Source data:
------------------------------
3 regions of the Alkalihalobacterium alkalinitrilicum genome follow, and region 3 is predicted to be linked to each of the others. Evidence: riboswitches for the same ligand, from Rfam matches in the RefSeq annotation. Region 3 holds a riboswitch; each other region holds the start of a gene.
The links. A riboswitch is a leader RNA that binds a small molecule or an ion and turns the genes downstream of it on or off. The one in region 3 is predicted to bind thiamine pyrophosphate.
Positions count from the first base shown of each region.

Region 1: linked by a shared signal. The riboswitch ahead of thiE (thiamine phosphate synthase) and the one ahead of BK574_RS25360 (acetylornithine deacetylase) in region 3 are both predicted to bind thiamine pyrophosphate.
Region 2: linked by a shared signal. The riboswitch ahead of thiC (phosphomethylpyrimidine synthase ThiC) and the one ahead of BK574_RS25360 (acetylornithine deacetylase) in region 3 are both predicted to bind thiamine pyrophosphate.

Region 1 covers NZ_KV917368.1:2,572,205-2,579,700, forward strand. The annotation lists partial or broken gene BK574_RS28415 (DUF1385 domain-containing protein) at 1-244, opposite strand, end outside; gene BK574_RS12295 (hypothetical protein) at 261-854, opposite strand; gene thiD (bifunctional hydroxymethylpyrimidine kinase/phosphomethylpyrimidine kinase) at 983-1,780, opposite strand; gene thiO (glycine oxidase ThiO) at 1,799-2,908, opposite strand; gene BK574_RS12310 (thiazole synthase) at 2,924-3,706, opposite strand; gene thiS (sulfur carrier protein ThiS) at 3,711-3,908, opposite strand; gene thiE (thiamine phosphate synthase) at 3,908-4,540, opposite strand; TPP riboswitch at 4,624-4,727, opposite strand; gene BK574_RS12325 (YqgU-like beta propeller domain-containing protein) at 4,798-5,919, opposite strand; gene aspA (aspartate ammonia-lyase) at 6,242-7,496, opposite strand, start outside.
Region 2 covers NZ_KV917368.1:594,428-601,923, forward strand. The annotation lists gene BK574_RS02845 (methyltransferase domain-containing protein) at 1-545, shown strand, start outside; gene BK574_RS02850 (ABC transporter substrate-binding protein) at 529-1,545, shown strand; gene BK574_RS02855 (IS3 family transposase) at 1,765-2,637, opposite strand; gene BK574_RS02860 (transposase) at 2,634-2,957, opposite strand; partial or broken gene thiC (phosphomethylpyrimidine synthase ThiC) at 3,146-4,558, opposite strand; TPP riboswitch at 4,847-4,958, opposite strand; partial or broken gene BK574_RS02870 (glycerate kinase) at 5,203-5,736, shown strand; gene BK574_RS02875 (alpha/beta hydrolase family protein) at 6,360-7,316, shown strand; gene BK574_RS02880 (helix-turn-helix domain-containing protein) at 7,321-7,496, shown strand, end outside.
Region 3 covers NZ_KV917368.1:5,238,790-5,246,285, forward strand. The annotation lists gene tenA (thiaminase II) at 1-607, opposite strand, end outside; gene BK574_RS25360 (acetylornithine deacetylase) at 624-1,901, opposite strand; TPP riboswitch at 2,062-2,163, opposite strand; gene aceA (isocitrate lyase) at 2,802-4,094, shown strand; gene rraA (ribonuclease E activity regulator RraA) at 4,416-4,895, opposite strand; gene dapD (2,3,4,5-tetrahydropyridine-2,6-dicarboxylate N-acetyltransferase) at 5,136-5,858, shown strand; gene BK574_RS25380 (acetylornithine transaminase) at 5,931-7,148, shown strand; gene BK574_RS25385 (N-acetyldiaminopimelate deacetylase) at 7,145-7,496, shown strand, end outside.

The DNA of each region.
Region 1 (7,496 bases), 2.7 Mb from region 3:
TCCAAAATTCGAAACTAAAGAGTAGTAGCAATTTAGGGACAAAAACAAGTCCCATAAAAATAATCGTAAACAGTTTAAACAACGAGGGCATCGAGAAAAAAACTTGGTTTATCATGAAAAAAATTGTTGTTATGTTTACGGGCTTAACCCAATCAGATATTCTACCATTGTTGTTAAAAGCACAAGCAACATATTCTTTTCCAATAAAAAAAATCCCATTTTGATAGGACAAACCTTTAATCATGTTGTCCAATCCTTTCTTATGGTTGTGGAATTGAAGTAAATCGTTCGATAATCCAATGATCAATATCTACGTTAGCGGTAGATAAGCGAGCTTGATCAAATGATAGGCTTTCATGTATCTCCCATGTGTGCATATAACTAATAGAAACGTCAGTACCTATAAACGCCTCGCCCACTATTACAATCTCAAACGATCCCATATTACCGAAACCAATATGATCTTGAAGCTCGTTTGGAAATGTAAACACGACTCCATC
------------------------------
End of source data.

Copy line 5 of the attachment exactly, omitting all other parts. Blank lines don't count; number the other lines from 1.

Region 2: linked by a shared signal. The riboswitch ahead of thiC (phosphomethylpyrimidine synthase ThiC) and the one ahead of BK574_RS25360 (acetylornithine deacetylase) in region 3 are both predicted to bind thiamine pyrophosphate.